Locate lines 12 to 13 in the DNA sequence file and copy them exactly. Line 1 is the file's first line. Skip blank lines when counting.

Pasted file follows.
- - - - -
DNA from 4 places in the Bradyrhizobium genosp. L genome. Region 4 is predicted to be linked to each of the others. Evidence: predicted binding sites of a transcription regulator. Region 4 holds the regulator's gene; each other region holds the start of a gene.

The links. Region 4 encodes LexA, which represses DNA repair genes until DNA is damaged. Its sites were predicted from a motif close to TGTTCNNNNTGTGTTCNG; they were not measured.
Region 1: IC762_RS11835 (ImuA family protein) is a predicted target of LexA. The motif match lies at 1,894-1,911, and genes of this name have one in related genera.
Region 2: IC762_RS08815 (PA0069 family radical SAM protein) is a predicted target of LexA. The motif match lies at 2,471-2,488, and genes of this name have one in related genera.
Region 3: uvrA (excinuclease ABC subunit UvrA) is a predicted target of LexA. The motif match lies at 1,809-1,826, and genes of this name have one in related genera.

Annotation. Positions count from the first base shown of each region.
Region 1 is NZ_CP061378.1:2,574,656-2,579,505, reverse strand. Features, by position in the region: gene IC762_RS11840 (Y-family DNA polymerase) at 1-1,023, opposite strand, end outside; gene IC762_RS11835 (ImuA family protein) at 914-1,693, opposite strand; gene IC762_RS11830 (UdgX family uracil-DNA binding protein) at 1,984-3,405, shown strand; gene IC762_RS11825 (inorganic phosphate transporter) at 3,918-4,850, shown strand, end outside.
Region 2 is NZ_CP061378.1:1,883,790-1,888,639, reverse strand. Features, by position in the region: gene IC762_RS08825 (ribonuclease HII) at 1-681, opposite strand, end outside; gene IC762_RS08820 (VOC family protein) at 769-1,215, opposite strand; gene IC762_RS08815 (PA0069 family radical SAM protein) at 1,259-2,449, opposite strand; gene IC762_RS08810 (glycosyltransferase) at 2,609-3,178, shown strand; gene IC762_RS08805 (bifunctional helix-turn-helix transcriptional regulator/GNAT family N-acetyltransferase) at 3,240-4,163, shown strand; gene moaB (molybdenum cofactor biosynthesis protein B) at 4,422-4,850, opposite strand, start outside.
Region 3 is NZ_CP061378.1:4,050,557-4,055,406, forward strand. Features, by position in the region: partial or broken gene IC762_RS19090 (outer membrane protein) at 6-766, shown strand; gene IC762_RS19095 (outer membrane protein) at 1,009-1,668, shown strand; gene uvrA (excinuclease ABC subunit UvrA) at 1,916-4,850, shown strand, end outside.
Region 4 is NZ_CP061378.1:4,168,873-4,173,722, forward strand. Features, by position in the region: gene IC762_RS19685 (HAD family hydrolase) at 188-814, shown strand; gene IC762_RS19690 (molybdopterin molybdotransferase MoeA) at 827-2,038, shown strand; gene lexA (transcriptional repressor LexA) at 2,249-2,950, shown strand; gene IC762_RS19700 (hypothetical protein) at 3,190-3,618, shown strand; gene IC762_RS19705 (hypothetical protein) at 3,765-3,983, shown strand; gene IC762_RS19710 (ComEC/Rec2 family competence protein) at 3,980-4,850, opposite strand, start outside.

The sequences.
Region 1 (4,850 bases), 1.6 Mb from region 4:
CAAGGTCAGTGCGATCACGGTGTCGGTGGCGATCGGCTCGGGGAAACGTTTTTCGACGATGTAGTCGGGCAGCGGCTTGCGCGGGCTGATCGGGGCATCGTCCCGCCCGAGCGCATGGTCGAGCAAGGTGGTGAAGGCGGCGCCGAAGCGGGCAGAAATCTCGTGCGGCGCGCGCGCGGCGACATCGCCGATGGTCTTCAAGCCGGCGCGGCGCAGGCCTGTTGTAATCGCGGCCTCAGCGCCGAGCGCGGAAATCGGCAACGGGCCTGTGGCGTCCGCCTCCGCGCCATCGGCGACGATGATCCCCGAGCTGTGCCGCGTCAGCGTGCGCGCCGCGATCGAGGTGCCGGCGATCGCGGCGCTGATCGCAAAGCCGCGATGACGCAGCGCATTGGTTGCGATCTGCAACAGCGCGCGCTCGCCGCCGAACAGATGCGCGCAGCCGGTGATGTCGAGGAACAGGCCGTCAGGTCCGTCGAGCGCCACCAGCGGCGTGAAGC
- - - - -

Region 1 (4,850 bases), 1.6 Mb from region 4:
CAAGGTCAGTGCGATCACGGTGTCGGTGGCGATCGGCTCGGGGAAACGTTTTTCGACGATGTAGTCGGGCAGCGGCTTGCGCGGGCTGATCGGGGCATCGTCCCGCCCGAGCGCATGGTCGAGCAAGGTGGTGAAGGCGGCGCCGAAGCGGGCAGAAATCTCGTGCGGCGCGCGCGCGGCGACATCGCCGATGGTCTTCAAGCCGGCGCGGCGCAGGCCTGTTGTAATCGCGGCCTCAGCGCCGAGCGCGGAAATCGGCAACGGGCCTGTGGCGTCCGCCTCCGCGCCATCGGCGACGATGATCCCCGAGCTGTGCCGCGTCAGCGTGCGCGCCGCGATCGAGGTGCCGGCGATCGCGGCGCTGATCGCAAAGCCGCGATGACGCAGCGCATTGGTTGCGATCTGCAACAGCGCGCGCTCGCCGCCGAACAGATGCGCGCAGCCGGTGATGTCGAGGAACAGGCCGTCAGGTCCGTCGAGCGCCACCAGCGGCGTGAAGC